“For Humans”

death-painting

There was once an old lady,
who had lived all and was waiting
for her death, with a troubled breath,
As she stood by the door,
every day more devastating.
She’d lost her husband to the land,
and there was no other name bearer,
who could live to her legacy and
be told in the bards, as the son of one
to whom death was the most dear.

Each day with a bated breath, she
looked forward to her final visitor,
But he never came and she always cried
because she really thought
it really was her time.
Her neighbors, her crazy kept at a distance
but that didn’t stop them to whisper,
“Ah that old, mental, moronic lady
Who is she waiting for to take her crazy,
a demonic mister?”

But somehow, things changed, as mostly she,
she realized they weren’t waiting for her
As much as she was for death,
And things changed, and soon the neighbor
kids played until they were panting with breath.
She made cookies and called for tea,
all the fancy dressed, beautiful ladies,
And soon her garden was bright and gay
And loneliness, she barred and mostly
was like a bright day in May.

But one day, when all the ladies
Came to her house for their tea
and the daily gossip they all shared,
they found the door locked, and her house
strangely, dead, and lifeless, and bare.
Worried, they rushed and somehow
broke the door and they entered,
upon a lifeless host, they cried,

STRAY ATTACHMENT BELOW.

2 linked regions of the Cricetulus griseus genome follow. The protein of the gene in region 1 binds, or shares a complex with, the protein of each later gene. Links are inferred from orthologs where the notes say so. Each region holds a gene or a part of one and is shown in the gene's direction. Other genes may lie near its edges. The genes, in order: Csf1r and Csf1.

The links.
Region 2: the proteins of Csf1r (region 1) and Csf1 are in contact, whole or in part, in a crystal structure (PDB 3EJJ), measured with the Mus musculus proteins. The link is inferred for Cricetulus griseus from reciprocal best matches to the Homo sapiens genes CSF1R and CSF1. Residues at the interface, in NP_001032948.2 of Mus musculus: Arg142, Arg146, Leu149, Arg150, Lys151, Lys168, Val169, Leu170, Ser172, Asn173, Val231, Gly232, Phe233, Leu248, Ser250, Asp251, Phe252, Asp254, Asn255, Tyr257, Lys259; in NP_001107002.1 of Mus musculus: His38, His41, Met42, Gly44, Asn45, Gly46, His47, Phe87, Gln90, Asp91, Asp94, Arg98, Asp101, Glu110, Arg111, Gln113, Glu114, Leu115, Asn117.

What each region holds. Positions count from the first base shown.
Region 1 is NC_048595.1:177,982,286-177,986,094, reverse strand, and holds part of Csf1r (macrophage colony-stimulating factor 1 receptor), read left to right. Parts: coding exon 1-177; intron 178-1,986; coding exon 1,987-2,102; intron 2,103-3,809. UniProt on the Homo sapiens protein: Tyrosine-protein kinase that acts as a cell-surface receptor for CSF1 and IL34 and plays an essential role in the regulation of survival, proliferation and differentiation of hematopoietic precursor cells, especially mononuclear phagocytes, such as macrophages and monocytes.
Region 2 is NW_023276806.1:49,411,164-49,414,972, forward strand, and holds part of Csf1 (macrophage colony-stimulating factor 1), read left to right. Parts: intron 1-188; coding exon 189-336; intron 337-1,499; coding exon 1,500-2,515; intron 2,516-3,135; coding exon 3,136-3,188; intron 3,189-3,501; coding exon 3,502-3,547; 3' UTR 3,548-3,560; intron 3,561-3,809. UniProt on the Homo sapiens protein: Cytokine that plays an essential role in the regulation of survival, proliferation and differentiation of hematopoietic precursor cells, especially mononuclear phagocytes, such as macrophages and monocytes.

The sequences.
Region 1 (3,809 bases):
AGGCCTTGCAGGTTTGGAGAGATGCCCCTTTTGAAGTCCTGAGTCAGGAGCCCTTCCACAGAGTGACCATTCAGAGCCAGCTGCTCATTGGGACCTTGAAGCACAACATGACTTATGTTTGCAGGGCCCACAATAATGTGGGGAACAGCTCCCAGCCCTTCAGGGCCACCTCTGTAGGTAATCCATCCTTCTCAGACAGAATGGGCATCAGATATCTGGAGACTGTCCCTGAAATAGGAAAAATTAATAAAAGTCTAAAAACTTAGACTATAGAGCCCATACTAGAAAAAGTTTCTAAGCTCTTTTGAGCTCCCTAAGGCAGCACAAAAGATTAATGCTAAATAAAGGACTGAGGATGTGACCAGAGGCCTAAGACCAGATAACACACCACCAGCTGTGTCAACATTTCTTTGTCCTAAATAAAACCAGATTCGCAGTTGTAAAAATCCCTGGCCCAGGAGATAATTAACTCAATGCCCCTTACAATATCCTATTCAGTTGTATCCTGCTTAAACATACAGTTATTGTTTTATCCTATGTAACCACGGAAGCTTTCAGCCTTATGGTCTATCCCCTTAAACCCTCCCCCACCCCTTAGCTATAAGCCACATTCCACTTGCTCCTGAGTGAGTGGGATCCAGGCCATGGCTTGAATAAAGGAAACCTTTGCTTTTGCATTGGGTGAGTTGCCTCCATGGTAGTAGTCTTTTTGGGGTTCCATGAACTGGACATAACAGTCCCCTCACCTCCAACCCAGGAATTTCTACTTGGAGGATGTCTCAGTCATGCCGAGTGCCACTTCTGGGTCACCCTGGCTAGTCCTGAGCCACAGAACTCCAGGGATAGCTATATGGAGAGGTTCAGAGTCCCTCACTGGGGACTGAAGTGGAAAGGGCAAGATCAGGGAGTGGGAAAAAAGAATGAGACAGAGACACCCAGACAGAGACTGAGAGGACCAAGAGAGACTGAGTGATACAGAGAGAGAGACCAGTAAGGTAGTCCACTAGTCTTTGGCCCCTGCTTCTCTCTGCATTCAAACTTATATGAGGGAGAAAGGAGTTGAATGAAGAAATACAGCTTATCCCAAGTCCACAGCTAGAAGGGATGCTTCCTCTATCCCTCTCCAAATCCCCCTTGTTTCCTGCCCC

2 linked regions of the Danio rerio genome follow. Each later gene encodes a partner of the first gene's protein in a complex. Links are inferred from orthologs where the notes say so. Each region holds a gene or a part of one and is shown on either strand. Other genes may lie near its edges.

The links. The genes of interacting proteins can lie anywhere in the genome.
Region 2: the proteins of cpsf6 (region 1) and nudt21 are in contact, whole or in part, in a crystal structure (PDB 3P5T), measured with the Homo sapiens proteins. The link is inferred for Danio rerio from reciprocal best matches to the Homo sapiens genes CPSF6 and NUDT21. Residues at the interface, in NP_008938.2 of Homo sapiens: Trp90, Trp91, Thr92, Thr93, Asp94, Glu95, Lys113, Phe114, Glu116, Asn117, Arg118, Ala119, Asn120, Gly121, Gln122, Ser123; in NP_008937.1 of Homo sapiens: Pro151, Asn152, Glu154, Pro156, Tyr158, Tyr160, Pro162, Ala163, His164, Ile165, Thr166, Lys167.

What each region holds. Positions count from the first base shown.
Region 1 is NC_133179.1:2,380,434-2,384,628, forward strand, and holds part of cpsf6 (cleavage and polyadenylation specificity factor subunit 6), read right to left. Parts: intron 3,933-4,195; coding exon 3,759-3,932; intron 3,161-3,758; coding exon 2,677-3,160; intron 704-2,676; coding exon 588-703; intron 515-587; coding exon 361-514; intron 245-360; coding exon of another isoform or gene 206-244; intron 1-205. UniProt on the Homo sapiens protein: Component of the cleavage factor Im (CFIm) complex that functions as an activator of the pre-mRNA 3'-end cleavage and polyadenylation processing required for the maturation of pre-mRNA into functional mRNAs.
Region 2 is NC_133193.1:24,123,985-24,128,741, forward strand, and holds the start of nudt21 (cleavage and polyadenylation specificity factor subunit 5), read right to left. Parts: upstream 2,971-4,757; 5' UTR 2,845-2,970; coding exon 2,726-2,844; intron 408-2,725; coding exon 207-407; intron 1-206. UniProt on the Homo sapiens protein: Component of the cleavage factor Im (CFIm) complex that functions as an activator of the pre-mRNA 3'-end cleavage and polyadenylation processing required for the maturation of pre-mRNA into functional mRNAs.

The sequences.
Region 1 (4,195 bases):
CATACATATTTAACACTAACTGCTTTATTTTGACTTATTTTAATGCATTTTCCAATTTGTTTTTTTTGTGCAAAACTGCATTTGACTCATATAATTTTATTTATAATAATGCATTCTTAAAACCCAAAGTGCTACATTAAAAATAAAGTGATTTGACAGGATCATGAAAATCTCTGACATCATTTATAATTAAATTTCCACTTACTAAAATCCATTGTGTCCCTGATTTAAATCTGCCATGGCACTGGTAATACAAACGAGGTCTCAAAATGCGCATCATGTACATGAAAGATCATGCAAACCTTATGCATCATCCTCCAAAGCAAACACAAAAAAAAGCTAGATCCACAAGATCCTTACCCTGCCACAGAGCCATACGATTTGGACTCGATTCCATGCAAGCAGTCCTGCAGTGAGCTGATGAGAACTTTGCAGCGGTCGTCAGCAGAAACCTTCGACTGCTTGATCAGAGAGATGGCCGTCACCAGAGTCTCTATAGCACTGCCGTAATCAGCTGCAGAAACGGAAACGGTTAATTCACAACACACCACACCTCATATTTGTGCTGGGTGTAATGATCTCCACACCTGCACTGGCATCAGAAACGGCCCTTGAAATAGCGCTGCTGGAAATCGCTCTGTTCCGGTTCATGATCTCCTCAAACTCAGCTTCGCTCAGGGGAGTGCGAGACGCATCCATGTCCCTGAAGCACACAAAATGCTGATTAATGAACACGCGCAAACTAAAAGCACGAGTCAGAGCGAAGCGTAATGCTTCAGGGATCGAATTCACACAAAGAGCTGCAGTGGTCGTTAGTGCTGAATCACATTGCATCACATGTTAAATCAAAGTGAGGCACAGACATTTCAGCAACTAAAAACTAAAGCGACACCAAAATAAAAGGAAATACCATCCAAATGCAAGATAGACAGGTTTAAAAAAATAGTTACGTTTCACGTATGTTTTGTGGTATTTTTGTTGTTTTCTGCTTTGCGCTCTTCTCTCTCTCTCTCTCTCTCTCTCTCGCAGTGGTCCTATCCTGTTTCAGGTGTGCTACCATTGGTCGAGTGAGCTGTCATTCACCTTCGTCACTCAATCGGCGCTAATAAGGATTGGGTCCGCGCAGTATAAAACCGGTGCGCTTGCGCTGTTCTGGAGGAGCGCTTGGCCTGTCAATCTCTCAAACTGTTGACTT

The old widow, lying on the floor,
with a smile on her face, had died.

They looked around and some rushed 
out to call for help, but one, 
spotted a piece of paper, on the bed.
They shrieked, and some stood stunned
and then, cried in horror; 
it was from Death.

“She was a poor sod who thought, 
she’d lived life to the fullest,
Oh, what a fool humans are, 
They don’t know what is the best.
Waiting for me instead when you
should be making memories,
living life with love and people who are dear.
So that once you die, there are no fears
of having not taken the chance,
the chance to be alive after death,
to be alive in others’ memories and hearts.
And that’s why I kept her waiting,
for she didn’t know what’s right,
But fear not, my ladies,
She came to me with a smile,
and looked down upon all of you,
and waved a goodbye;
she sprinkled on some pixie dust,
And rests now, with her husband,
very happy and content, high above.”

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